Linked to Kana Sasakura’s earlier posts on how Japan has implemented the video recording of interrogations, the same subject has been recently raised in Malaysia and Singapore, though in response to different events.
In Malaysia, a commitment has been made to equip all offices of the Malaysian Anti-Corruption Commission (MACC) offices with Video Interview Rooms to facilitate the recording of suspect and witness interviews (story here). This commitment was undertaken against serious recent allegations of abuse, and aims to boost public confidence in the MACC (story here).
In Singapore, the issue was raised and discussed during the 2009 review of the Criminal Procedure Code. It resurfaced again in 2011, after a Court of Appeal acquittal in which the court noted that the investigator concerned had acted irregularly when taking the accused person’s statement. For now, the government has decided not to implement video recording as this “would not be really effective” in preventing coercive statements (story here). Singapore criminal defence lawyers have advocated for such video recording, arguing that this will, among others, protect “the police against wild accusations” (story here).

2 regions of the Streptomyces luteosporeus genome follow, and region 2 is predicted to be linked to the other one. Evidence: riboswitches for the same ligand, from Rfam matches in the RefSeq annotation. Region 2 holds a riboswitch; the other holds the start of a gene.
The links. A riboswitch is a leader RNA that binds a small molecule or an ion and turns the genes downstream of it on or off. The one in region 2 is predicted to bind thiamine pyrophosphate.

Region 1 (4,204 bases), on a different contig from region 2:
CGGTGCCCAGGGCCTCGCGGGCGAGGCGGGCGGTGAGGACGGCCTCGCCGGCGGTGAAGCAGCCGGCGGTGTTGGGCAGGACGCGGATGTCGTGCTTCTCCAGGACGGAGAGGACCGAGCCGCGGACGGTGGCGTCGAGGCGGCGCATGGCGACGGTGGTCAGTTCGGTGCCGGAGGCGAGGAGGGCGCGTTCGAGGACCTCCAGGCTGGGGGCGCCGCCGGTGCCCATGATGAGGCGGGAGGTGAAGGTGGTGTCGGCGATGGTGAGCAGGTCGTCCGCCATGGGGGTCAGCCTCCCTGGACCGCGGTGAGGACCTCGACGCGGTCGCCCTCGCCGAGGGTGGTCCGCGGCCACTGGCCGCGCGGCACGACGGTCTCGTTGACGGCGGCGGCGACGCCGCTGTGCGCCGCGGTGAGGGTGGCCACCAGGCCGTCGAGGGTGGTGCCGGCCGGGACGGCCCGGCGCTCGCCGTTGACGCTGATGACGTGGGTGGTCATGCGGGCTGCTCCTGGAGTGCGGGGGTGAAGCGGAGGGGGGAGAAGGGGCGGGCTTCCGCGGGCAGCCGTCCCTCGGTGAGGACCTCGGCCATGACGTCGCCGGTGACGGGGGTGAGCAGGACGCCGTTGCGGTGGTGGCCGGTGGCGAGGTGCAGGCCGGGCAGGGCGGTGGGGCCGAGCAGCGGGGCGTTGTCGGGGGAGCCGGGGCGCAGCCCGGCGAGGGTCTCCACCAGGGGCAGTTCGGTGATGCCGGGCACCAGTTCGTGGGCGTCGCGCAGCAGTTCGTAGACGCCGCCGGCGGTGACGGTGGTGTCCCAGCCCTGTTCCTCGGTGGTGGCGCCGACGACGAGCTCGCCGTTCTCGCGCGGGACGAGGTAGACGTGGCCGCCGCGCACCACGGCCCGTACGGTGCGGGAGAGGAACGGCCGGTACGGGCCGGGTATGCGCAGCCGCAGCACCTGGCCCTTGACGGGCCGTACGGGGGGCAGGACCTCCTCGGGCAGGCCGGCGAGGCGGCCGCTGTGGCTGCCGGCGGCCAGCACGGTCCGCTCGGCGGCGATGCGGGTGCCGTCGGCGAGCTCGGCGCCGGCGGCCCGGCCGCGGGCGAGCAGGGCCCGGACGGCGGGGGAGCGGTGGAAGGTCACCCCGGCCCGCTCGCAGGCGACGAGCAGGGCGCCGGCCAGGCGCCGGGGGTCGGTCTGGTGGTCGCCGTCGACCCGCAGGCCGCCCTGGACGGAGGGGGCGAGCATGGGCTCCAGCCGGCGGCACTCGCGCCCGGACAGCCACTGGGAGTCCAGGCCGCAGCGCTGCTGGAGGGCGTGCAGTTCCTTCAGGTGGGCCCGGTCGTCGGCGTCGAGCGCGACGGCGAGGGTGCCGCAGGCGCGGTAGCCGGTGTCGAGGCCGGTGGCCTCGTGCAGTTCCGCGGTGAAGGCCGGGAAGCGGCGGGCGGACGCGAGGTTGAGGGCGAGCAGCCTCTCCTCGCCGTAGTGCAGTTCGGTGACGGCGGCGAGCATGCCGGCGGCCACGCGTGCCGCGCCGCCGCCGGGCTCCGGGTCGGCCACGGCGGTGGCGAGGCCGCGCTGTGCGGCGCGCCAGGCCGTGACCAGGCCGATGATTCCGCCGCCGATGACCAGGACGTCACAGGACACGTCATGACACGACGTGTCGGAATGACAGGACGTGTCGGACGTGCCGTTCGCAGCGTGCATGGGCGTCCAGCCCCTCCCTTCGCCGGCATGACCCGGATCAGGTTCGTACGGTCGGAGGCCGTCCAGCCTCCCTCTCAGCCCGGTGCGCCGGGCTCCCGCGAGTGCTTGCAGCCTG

Effectiveness, cost, and logistics are relevant and important considerations when deciding whether to implement a criminal justice measure, but they should not be the only considerations. This is because criminal justice involves the use of coercive force against individuals by the State, a State that is also a fiduciary of the public’s trust. It is therefore important for the State to be able to justify the use of such coercive force to its public. A relevant and important justification, which is increasingly reflected in the public debates of both countries, is the transparency and fairness with which the State administers the criminal justice process. For some countries, the estimated effectiveness of certain criminal justice measures may not make their cost or implementation realistic. For other first-world countries, the impact of such cost may be less dire. Video recording will further level the playing field between the accused and the prosecution, and it will ensure a continued public confidence in the system, which is in fact what the MACC hopes its VIRs will do in Malaysia. More importantly, as observed by Sunil Sudheesan, a prominent criminal defence lawyer in Singapore, such video recording will benefit law enforcement authorities by protecting its investigators against “wild accusations” (see story).